The Bosciaola sauce is quite similar to the carbonara in taste but uses porcini mushrooms instead of meat or chicken. The sauce is made by slicing the porcini mushrooms and simmering them with white wine, garlic, onions, black pepper, and bacon.

The word ‘bosco’ means wood and ‘boscaiola’ means ‘the woodcutter’s wife’. The earthiness and smokiness of the dish reminds you of the woods in autumn.

This Boscaiola pasta recipe is also known in the US as Mushroom Strogonoff.

I highly recommend using wild mushrooms in addition to standard mushrooms – it will change the flavor.

7. Cacio e Pepe

Literally translating to “cheese and pepper”, cacio e pepe is the Roman version of a “mac an cheese”. Only, it’s made with tonnarelli or spaghetti pasta. Using simple ingredients, but requiring an technique to get just right, one might think that the cacio e pepe is easy to make. The truth is different.

Pasta has to be cooked to the right amount, cheese added at the right temperature, and excess cooking water used to bind the cheese and pepper to the pasta. No wonder this trendy dish has many varying opinions on how to make it!

Stimulating pepper and creamy pecorino cheese come together to turn into the perfect Cacio e Pepe recipe.

8. Pesto

Pesto alla Genovese, usually referred to just as Pesto, is a sauce from the Northern Italian city of Genoa in Liguria. Pesto sauce was derived from two possible sources.

One, the Roman moretum, a sauce made by crushing garlic, cheese, and herbs, with salt, vinegar,and olive oil. The other source was the Genoan agliata, a paste of walnuts and garlic that was popular in the Middle Ages.

The modern-day pesto sauce is a mix of pine nuts, crushed garlic, dried basil leaves, salt, olive oil, and a hard cheese such as the Parmesan (Parmigiano-Reggiano) or the sheep’s milk cheese Pecorino Sardo, that are all pounded together using a mortar and pestle.

The name Pesto is truly apt since the word is derived from the Genoese word pestâ which means to pound or to crush, just like the ingredients of the Pesto sauce have been.

This Pesto alla Genovese is the perfect combination of pine nuts and basil to add to your pasta or use as a spread.

If you or your loved ones are allergic to nuts, it doesn’t mean you have to skip eating pesto sauce.

This gratifying pesto sauce replaces the creaminess of pine nuts with bananas, and makes it quite impressive!

9. Puttanesca

The Puttanseca sauce is associated with the word “puttana” or “prostitute” in Italian. It’s popularly believed that originated in brothels to lure customers in with its aromas.

But the truth is quite different.

In the 1950s, one of the co-owners of Rancio Fellone, Sandro Petti was closing down for the night. But a group of people had just arrived and wanted food.

He told them that he didn’t have many ingredients left, but they told him “Facci una puttanata qualsiasi” which means just throw anything together. And he did just that!

The sugo alla puttanesca was made with olives, capers, and tomatoes. After that, Petti added the spaghetti alla puttanesca as a regular feature on his menu. The current-day version of the sauce may also include garlic, tuna, and anchovies.

Made with a roasted tomato sauce, this Spaghetti Puttanesca with anchovies is a great year-round dish.

And it can be made with fresh or homemade tomatoes. Try this aromatic puttanesca yourself!

10. Al Tartufo

One of nature’s delights, truffles have been used in cooking in the Italian region of Umbria for many years, especially in the Piedmont area.

The softer and rarer white truffles cost anywhere from 2000 to 6000 Euros a kg, while the more affordable black truffles cost around 200 to 600 Euros a kg. Both the white and black variety of truffles find their way into pasta dishes.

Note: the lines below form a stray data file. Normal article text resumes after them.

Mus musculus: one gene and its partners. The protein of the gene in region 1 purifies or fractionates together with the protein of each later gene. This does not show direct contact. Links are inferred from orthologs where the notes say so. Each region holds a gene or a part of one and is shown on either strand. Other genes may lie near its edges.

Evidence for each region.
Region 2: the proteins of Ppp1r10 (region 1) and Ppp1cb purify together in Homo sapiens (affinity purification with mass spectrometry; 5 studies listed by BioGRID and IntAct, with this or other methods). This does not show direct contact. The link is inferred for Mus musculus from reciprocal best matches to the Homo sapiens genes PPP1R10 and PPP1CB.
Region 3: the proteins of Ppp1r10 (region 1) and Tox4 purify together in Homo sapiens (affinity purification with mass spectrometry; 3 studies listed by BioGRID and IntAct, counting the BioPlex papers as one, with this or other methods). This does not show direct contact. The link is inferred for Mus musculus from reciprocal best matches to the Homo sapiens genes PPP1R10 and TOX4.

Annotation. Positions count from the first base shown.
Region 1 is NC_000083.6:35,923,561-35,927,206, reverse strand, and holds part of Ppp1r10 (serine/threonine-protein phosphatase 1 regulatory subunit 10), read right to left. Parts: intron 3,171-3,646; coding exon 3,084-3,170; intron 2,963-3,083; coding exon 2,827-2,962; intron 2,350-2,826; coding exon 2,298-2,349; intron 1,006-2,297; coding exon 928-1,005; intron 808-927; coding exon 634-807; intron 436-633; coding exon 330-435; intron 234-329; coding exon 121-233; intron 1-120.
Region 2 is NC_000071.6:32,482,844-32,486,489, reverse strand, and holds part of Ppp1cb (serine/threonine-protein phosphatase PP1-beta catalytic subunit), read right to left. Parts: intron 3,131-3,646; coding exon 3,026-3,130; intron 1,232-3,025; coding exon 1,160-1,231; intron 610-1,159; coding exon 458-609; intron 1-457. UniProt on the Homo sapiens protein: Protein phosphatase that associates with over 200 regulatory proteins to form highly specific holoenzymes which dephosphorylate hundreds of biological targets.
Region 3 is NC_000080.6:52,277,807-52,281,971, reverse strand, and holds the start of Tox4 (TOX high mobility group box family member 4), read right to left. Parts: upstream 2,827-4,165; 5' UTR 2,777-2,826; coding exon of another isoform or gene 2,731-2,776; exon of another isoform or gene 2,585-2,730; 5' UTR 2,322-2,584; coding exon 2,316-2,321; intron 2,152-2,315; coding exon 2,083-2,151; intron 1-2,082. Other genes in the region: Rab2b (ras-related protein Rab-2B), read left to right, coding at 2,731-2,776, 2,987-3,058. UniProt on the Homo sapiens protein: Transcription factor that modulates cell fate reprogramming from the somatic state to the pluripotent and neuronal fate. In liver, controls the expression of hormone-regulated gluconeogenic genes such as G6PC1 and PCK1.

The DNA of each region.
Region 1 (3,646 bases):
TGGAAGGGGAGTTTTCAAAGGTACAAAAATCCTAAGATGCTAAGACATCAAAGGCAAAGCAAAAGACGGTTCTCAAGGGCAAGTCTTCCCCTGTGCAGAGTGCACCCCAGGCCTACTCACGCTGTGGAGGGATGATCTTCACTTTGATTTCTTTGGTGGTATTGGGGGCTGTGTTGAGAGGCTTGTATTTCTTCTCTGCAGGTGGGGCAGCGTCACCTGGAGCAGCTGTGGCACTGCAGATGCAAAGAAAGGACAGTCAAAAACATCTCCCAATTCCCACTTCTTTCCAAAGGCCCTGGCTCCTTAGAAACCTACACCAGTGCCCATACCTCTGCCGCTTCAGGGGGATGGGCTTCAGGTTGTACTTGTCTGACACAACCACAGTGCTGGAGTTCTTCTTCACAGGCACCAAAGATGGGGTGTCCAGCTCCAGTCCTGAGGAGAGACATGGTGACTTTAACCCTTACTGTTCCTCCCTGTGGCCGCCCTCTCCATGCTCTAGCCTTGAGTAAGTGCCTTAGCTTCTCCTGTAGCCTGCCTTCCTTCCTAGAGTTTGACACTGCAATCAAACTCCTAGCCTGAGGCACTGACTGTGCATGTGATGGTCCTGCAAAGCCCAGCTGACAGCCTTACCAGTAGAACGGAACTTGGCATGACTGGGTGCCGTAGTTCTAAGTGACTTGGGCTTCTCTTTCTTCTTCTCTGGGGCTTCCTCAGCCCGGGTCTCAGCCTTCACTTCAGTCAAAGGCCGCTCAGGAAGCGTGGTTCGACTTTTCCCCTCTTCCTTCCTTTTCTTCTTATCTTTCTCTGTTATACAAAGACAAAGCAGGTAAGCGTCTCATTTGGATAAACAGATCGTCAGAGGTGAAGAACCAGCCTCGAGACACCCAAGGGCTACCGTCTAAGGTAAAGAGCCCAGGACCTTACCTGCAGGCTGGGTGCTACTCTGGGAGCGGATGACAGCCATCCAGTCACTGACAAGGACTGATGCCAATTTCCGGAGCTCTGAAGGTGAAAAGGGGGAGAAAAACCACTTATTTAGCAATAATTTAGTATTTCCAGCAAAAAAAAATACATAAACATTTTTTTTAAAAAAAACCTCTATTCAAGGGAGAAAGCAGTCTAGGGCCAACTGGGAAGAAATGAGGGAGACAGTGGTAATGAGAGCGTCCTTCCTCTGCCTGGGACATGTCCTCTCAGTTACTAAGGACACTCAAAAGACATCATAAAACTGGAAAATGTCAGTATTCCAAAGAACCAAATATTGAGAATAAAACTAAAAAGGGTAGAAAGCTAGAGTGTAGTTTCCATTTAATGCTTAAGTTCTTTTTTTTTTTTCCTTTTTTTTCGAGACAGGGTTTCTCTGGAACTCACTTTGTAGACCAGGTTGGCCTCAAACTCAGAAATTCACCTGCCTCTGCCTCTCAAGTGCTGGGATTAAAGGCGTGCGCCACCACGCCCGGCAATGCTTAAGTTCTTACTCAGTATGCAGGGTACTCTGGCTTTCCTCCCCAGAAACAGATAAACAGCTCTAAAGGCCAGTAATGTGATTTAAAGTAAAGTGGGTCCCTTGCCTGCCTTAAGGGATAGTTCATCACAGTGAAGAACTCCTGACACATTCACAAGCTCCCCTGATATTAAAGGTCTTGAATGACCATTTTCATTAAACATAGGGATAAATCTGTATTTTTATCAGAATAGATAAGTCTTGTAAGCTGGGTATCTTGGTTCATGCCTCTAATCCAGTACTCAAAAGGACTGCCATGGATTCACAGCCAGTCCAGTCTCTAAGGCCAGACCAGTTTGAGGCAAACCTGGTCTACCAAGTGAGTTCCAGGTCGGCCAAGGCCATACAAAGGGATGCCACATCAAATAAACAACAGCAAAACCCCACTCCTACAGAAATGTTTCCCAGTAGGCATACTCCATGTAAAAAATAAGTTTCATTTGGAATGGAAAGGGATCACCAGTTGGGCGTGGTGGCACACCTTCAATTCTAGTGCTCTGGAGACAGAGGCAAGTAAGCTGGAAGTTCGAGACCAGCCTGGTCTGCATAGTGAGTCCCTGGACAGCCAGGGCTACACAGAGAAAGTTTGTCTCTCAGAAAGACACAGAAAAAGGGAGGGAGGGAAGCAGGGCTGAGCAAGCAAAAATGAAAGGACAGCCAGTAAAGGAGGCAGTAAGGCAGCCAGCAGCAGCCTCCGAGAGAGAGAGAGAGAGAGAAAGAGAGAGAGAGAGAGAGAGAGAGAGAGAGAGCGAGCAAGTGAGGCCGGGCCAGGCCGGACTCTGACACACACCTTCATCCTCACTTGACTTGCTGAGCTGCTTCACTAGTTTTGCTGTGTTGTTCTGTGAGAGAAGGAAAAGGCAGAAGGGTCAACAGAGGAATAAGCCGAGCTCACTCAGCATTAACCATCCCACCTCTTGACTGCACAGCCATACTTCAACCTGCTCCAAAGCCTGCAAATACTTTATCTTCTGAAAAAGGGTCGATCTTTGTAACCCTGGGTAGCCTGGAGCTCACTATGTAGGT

Nowadays, truffle hunters train dogs to search for truffles, but did you know that in the olden days they used female pigs to look for truffles? Why? Because truffles contain the molecule androstenone that makes them smell similar to male pigs.

A salsa di tartufo is made using wild porcini mushrooms, black summer truffles and black olives, while a pasta al tartufo is a dish of pasta and white or black truffles, served with butter. Some Italians also add parmesan cheese, but others consider it a sin. The most popular version of the pasta al tartufo is the tagliolini al tartufo.

Why tagliolini? Because the egg-rich strands of the tagliolini or tajarin pasta complement for the white truffles.

A simple traditional recipe for tagliolini with white truffles, this Parmesan flavored tagliolini pasta is creamy and delicious!

11. Alla Vodka

Pasta alla vodka or penne alla vodka appeared on the food scene in the 1980s. Although its origins are unclear, using vodka in pasta was first mentioned in 1974 by the Italian actor Ugo Tognazzi in his cookbook L’Abbuffone.

Some say the pasta was invented by a Roman chef for a vodka company, some say it was invented by the restaurant Dante in Bologna, Italy, and others say it was invented by a James Doty who graduated from Columbia University.

The penne alla vodka is a mix of creamy sauce and marinara sauce with vodka.

And whoever invented the alla vodka, it is now quite a popular dish in Italian-American cuisine.

12. Bechamel or Besciamella

One of the main foundation sauces, the béchamel sauce is roux-based sauce made with flour, butter, and milk, and often includes nutmeg and salt as a flavoring. Béchamel sauce is also called besciamella in Italy.

The origin of the sauce has been debated for centuries. The Italians say they have been cooking it for centuries as besciamella, or balsamella, or bechimella.

The Italians say the sauce was created after 1533 by the Italian chefs of Catherine de Medici, the Italian-born Queen of France. Queen Catherine’s Italian cooks introduced Italian cooking to France, and the besciamella was a big part of it.

Of course, the French claim that béchamel originated in the reign of Louis the XIV in France.

And the Italians have 3 more theories for the origin of the béchamel sauce. But no matter which country created it, this Italian Renaissance recipe is a must add to your cooking repertoire.

This authentic Italian bechamel recipe is quick and easy and goes well with lasagne, vegetables, or any sort of pies – especially fish.